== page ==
Posted in Reading, Teaching, Writing

ENG 111: More on Maus–a Sampling of Student Studies

Spiegelman, Art. Maus 1. Pantheon, 1986. p. 15.

On March 3, I led you through my close reading of three tiers of panels in Maus. From that examination of Spiegelman’s work, I developed four paragraphs of commentary, a total of 450 words, that could serve as a rough draft for a textual analysis of Maus

Today we will examine additional samples of analysis, beginning with one written in 2016 by Sadie Dossett for an English class at the University of Hawaii at Hilo. Dossett’s essay, “Lucia Greenberg: In-Depth Analysis” was chosen for publication in Hohonu,  the university’s undergraduate journal of academic writing.

Notes on “Lucia Greenberg: In-Depth Analysis”

Dossett’s analysis is admirable for its reassessment of Lucia Greenberg. She effectively argues that Spiegelman’s depiction of Lucia, based on what Valdek tells him, reduces her to a one-dimensional temptress. Though admirable, Dossett’s analysis would benefit from additional revisions and edits including these:

  • The first two paragraphs of the essay should be condensed and combined.
  • The thesis, which Dossett presents at the end of the second paragraph, should offer something more specific about Lucia. In other words, the thesis should show how she was “so much more” than what readers see on the page. For more on drafting an analytical thesis statement, see A Writer’s Reference, page 66.
  • In MLA style, numbers one-hundred and below are spelled out, so 15 should appear as fifteen, but that number should not appear in the third paragraph. Whenever possible, limit the appearance of page numbers by including them only in parenthetical citations. For more on writing numbers as words and figures, see A Writer’s Reference, page 299.
  • The first sentence of the third paragraph is written in passive voice. Rather than writing that “Lucia is introduced,” Dossett should write, “Art Spiegelman introduces Lucia,” or “Lucia enters the narrative in Chapter 2.” Note that chapter numbers are an exception to the words-versus-figures rule in MLA style. For more on active verbs, A Writer’s Reference, pages 153-55.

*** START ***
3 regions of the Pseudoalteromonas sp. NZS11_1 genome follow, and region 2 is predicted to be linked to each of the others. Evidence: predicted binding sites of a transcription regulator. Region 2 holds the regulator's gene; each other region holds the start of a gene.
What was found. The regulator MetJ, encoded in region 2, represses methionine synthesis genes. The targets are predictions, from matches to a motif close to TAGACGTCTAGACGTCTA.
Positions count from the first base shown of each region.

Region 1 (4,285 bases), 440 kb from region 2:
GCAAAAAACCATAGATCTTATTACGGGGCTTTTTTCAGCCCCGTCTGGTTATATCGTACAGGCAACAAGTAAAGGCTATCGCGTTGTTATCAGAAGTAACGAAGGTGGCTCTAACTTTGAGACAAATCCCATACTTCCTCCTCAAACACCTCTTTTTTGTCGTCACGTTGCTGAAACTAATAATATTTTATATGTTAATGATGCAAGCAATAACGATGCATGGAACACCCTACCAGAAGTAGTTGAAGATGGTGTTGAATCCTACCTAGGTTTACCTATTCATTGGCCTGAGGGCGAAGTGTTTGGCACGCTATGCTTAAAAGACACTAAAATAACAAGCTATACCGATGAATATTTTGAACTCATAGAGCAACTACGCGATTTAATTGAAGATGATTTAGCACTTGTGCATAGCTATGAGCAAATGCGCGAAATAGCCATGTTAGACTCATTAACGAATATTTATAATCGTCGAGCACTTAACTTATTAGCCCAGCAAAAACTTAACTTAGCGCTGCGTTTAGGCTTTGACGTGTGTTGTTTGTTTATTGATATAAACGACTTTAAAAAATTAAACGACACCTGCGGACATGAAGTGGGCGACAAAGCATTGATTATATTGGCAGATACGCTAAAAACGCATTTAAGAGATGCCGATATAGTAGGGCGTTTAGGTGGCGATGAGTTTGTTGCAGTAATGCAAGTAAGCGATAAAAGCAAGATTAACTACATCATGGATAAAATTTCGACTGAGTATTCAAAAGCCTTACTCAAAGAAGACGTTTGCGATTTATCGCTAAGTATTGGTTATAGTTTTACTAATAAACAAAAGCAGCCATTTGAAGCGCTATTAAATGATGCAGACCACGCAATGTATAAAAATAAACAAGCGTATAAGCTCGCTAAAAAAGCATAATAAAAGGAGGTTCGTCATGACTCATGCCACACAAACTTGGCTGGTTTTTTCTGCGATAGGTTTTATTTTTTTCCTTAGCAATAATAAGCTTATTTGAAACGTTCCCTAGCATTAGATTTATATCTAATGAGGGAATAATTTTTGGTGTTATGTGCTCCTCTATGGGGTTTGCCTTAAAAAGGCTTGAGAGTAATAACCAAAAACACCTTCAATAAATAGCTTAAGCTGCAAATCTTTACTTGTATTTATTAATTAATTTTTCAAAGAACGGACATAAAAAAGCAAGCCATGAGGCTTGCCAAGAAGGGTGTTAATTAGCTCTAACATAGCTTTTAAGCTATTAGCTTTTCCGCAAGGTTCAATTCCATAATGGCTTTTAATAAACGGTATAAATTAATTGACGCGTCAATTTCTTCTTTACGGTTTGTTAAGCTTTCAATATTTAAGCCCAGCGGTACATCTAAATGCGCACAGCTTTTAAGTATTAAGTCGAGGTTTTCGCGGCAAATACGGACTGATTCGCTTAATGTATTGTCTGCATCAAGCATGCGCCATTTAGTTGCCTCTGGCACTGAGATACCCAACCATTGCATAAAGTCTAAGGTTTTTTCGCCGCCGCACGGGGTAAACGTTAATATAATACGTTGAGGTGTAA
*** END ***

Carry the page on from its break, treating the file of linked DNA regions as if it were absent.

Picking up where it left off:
• The parenthetical citation in the third paragraph should not include Spiegelman; it should simply include the number 17 because Dossett has established that Art Spiegelman’s Maus is the subject of her analysis. For more on repeated citations from the same source, see A Writer’s Reference, page 388.
  • The first sentence of the conclusion is written in passive voice. Rather than writing that “different interpretations could be made,” Dossett should write that “readers interpret Lucia in different ways. Some perceive her as a heroine; others see her as a villainess.” 
  • The quotation from Parker should be introduced with a signal phrase. In academic writing, a quotation presented at the beginning of a sentence is considered a dropped quotation. Dossett should include a signal phrase that includes the scholar’s full name and his credentials. For example: Literary scholar Robert Dale Parker or Robert Dale Parker, Professor of English at Illinois, observes that “[t]he problem comes with reducing women to little or nothing except their status as an object” (171). Note that I bracketed the letter t because I altered it from capital to lowercase. For more on signal phrases and dropped quotations, see A Writer’s Reference, page 37778.
  • The works cited entries comply with seventh edition MLA style guidelines, which differ from those for eighth edition. For more on MLA works cited entries, A Writer’s Reference, pages 384419. MLA 7th Edition: Parker, Robert Dale. “Feminism.” How to Interpret Literature: Critical Theory for Literary and Cultural Studies. 3rd ed. New York: Oxford UP, 2008. 148-84. Print. MLA 8th Edition: Parker, Robert Dale. “Feminism.” How to Interpret Literature: Critical Theory for Literary and Cultural Studies. 3rd ed. Oxford UP, 2008. pp. 148-84.

Dossett’s analysis is much longer than yours will be. Hers is more than 2,700 words long; yours will be a minimum of 500. I presented Dossett’s essay to you for two reasons: (1) It demonstrates how to develop an in-depth analysis of a minor character, and (2) It illustrates that a writing assignment you complete for a class can become a publication. Publishing your writing is one way to build your résumé. 

Now we will turn to three shorter analyses written by students of mine last fall.

ENG 111 Maus Analyses

  • At War with Others and One’s Self,” by Emi Ceca, explores the behavioral changes of Vladek’s that underlie the scene in which he throws Art’s coat in the garbage (68).
  • My Analysis of Maus” by Josh Graeber, examines Art Spiegelman’s depiction of the presence of the past in his father Valdek’s life as he recounts his experiences as a prisoner of war (62).
  • The Holocaust Horror,” by Joe York, focuses on Spiegelman’s portrayal of the Nazi’s seizure of Mr. Zylberberg as an example of why the artist may have chosen to depict the characters with the heads of animals (115).

These essays, though strong ones, would benefit from additional revisions and edits, including the ones in the notes that follow.

Notes on “At War with Others and One’s Self”

Spiegelman, Art. Maus I. Pantheon, 1986. p. 68.
  • Ceca should not refer to Maus as a novel. Some book-length comics are labeled graphic novels, but a novel is by definition a work of fiction. “Novel” should be replaced with “graphic memoir” or “book-length comic.”